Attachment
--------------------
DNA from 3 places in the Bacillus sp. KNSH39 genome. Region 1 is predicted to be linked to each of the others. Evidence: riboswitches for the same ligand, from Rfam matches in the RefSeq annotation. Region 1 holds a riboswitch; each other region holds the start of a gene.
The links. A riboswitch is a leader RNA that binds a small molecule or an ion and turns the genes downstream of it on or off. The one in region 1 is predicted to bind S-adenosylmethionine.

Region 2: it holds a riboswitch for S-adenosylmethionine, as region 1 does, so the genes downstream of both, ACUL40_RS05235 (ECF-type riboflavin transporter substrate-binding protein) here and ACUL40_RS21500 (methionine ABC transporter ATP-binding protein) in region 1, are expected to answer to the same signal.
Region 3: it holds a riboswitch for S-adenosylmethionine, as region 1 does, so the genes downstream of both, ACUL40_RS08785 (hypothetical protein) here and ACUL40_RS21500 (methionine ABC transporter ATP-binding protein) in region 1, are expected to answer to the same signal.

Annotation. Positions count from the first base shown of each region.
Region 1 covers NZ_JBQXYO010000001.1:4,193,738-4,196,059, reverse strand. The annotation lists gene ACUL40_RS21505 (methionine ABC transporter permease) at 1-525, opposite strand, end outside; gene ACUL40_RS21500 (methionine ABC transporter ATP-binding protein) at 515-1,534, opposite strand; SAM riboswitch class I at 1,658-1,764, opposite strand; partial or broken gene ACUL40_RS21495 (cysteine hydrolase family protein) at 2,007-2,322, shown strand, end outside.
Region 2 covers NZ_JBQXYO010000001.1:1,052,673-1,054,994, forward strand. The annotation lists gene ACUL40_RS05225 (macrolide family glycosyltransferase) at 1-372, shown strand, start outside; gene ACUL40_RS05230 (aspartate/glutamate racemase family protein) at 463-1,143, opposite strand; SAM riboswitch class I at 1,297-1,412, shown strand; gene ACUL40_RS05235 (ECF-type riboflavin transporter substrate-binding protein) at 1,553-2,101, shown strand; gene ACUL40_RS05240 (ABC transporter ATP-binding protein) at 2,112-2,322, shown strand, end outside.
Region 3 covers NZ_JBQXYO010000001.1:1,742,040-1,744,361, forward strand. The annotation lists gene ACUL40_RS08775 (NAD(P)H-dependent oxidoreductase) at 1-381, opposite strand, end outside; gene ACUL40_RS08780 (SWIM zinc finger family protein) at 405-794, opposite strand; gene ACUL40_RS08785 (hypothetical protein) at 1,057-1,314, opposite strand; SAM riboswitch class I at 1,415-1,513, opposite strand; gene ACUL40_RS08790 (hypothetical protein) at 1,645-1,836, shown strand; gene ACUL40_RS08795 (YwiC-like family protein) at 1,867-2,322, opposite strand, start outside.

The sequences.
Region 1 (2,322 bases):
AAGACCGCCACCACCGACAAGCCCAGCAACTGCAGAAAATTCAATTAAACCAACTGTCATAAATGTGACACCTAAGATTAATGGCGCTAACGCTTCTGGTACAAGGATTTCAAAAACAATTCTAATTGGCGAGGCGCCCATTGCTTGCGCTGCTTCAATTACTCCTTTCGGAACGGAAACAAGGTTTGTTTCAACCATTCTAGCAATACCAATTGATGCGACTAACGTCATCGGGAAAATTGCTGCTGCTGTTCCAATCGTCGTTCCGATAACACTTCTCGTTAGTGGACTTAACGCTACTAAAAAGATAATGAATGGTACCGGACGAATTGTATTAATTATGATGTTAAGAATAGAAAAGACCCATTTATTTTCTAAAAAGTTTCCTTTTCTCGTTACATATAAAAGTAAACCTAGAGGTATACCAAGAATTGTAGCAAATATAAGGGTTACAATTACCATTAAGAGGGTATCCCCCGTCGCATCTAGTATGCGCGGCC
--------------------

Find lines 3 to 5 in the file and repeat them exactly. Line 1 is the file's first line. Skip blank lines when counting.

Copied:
Region 2: it holds a riboswitch for S-adenosylmethionine, as region 1 does, so the genes downstream of both, ACUL40_RS05235 (ECF-type riboflavin transporter substrate-binding protein) here and ACUL40_RS21500 (methionine ABC transporter ATP-binding protein) in region 1, are expected to answer to the same signal.
Region 3: it holds a riboswitch for S-adenosylmethionine, as region 1 does, so the genes downstream of both, ACUL40_RS08785 (hypothetical protein) here and ACUL40_RS21500 (methionine ABC transporter ATP-binding protein) in region 1, are expected to answer to the same signal.

Annotation. Positions count from the first base shown of each region.